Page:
Emily Hobhouse was a British welfare campaigner mainly remembered for fighting the dreadful conditions inside the British concentration camps built during the Second Boer War in South Africa.
Emily Hobhouse, the daughter of the Reginald Hobhouse and Caroline Trelawny, was born in Liskeard, Cornwall on 9th April, 1860. Her father was rector of the Anglican church for fifty-one years. Her grandfather was Permanent Under-Secretary at the Home Office under Sir Robert Peel.
Her mother was a daughter of Sir William Trelawny who represented East Cornwall in parliament for many years. She was a descendant of Bishop Trelawney.
Emily and her sisters shared a governess at home. In 1876 Emily was sent to a finishing school in London but as there was no money she did not complete her schooling. Emily lived with her parents until she was thirty-five. By the time Emily was twenty her mother died. She then nursed her father until his death in 1895.
After the death of her father, Emily became involved in social work and political reform. With her brother, Leonard Hobhouse, she was an active member of the Adult Suffrage Society.
She spent two years spent in Minnesota, campaigning against the drinking problems among the Cornish miners in the mining towns. she became engaged to John Carr Jackson. She moved to Mexico where she bought a ranch. However, her engagement was broken off and she had to return to England after her money was lost in speculation.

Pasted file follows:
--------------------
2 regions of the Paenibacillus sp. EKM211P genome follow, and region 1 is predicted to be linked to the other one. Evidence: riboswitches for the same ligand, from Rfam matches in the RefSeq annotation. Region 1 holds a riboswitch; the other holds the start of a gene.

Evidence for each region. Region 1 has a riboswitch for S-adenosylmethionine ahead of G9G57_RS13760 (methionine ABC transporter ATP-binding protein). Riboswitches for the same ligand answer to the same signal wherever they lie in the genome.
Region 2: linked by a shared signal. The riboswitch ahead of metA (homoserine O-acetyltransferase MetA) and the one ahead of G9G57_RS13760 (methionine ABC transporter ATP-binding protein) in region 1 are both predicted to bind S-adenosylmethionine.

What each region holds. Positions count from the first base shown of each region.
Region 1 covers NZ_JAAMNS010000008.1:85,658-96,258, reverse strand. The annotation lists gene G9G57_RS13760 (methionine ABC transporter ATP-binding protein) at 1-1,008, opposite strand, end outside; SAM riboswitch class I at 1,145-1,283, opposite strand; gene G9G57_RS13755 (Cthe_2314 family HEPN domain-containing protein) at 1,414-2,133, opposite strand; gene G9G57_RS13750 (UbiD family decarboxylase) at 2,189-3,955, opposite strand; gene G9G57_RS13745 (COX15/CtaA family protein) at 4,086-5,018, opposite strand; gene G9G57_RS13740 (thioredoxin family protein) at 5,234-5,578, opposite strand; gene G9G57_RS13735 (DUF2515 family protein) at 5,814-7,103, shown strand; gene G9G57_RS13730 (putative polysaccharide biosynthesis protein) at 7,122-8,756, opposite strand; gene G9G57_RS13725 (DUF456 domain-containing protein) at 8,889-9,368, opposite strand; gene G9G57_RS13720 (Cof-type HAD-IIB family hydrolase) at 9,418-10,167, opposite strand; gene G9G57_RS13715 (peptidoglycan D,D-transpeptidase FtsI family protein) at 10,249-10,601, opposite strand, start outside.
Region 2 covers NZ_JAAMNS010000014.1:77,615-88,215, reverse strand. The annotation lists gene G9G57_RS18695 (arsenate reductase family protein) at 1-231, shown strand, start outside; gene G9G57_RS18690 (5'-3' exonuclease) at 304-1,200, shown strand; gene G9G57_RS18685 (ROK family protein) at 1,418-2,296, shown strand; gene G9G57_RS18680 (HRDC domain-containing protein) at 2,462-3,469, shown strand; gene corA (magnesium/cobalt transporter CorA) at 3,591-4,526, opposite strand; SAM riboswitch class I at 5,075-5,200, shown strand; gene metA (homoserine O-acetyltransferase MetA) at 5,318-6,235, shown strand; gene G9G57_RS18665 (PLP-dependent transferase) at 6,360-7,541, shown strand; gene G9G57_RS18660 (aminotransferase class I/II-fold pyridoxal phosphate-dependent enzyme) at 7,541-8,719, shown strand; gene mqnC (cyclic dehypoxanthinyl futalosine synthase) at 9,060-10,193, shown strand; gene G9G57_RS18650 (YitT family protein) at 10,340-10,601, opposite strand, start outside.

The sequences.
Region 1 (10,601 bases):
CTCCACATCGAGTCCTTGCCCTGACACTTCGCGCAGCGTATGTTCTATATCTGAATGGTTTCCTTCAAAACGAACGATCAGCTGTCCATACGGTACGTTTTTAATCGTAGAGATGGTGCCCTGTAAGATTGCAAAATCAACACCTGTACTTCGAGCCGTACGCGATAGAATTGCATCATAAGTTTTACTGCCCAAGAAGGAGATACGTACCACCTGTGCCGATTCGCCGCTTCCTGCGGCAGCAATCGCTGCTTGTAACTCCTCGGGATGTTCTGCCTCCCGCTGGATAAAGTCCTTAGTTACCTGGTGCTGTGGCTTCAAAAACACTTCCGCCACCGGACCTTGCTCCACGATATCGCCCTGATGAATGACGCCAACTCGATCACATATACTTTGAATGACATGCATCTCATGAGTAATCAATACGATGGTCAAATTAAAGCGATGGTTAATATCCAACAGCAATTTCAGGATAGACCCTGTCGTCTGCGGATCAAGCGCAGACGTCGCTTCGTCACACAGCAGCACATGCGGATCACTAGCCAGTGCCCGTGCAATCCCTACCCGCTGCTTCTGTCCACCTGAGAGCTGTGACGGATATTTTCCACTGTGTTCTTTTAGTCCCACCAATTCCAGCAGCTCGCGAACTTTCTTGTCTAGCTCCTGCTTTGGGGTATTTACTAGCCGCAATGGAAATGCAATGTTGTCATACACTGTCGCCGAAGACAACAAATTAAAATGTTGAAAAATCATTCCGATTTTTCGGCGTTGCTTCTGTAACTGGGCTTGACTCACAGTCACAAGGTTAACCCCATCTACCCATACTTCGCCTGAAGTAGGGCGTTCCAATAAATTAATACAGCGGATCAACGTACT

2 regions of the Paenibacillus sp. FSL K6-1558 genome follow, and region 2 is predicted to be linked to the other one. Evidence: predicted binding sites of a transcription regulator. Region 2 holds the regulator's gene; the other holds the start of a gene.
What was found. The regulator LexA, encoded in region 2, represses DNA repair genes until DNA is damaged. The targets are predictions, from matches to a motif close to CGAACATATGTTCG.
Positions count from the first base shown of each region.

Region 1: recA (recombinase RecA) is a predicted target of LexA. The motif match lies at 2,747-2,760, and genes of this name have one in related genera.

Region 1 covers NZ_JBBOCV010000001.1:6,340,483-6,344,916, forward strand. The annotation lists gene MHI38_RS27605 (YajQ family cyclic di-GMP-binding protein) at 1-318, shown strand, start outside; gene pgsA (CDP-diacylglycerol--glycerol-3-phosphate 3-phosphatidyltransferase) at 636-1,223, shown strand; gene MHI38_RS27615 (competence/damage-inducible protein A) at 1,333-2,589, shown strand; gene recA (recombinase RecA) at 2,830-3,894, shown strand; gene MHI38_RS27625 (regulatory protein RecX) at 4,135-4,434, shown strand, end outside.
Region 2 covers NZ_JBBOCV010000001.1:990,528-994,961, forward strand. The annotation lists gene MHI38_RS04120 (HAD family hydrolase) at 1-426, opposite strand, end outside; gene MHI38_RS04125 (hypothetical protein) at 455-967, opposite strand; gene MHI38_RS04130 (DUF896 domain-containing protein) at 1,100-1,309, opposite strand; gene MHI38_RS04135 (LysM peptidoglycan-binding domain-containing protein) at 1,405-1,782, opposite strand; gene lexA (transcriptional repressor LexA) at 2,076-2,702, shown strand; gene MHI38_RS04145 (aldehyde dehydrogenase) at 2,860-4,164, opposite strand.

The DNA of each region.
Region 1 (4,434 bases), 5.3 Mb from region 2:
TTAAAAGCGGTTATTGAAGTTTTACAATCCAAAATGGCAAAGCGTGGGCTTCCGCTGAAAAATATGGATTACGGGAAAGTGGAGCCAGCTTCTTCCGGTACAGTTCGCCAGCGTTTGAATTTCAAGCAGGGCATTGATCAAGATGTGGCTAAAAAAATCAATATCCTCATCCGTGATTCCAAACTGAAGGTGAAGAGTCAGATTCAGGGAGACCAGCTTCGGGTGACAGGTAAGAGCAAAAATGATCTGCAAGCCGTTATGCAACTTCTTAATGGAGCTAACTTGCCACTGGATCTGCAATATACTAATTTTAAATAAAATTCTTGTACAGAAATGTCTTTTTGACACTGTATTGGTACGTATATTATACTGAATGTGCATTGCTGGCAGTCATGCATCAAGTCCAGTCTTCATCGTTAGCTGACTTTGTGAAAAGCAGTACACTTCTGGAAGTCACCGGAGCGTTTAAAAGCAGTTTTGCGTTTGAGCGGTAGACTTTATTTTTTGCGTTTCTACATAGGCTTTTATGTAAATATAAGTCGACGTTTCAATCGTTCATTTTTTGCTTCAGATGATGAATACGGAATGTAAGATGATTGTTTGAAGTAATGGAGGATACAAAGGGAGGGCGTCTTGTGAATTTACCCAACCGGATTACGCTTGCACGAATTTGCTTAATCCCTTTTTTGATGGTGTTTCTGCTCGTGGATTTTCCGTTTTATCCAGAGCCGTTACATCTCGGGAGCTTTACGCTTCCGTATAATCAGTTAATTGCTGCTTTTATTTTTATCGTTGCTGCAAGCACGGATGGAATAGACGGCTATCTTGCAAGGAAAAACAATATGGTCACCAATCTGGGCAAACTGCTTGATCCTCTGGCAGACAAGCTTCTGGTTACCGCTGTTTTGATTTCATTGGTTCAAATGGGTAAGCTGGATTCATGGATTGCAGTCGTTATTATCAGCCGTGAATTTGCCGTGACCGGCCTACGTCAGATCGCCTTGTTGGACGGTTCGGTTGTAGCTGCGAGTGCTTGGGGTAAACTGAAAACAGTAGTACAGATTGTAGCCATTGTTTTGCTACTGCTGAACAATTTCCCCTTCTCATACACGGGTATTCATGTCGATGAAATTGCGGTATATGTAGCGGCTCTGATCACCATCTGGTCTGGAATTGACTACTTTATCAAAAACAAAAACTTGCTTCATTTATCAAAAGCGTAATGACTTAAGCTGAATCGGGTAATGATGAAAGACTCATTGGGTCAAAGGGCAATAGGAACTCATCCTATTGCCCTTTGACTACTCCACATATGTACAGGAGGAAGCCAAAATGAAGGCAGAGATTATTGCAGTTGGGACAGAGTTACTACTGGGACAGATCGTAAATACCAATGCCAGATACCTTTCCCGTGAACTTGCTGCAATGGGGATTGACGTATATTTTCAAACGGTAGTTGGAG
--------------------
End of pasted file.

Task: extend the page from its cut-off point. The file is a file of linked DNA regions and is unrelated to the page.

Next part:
Emily was opposed to the Boer War and in late 1900 Emily was sent details of how women and children were being treated by the British Army. She later wrote: "poor women who were being driven from pillar to post, needed protection and organized assistance. And from that moment I was determined to go to South Africa in order to render assistance to them".
Emily Hobhouse formed the Relief Fund for South African Women and Children, and went to South Africa on 27th December, 1900. She got permission to visit the concentration camps that had been established by the British Army, leaving Cape Town on 22nd January, 1901, and arriving at Bloemfontein two days later. There were 1,800 Boers in the camp, and " there was a scarcity of essential provision and that the accommodation was wholly inadequate."
Emily visited many of these British concentration camps, including Norvalspont, Aliwal North, Springfontein, Kimberley and Orange River and Mafeking. There were 115 white concentration camps around the country, most of which were in the Transvaal.
Emily decided to return to England to persuade the government to stop the British Army's scorched earth and concentration camp policy. The Minister of War was unwilling to take action, the House of Commons were disinterested in the Boers fate.
Emily Hobhouse returned Cape Town on Sunday 27th October, 1901, but the authorities refused to allow her to leave her ship. Returning to Britain via France, she got the news that the Boer leaders had signed the Peace of Vereeniging.
She visited South Africa in 1903 and again in 1905 to set up schools to teach young women spinning and weaving. However ill health forced her to return to England in 1908.
Hobhouse was also an opponent of British involvement in the World War I.
In 1921 the people of South Africa raised £2,300 and sent it to her in gratitude for the work she had done for them during the Boer War. The money was sent in order that she could buy a small house for herself on the coast of Cornwall.
Hobhouse purchased a house at St. Ives on Christmas Day, 1921
Emily Hobhouse died in London on 8th June, 1926. Her ashes are interned in a niche in the Women’s Memorial at Bloemfontein. The southernmost town in Eastern Free State is named Hobhouse after her.
Books about Emily Hobhouse
Museum in South Africa
A South African perspective
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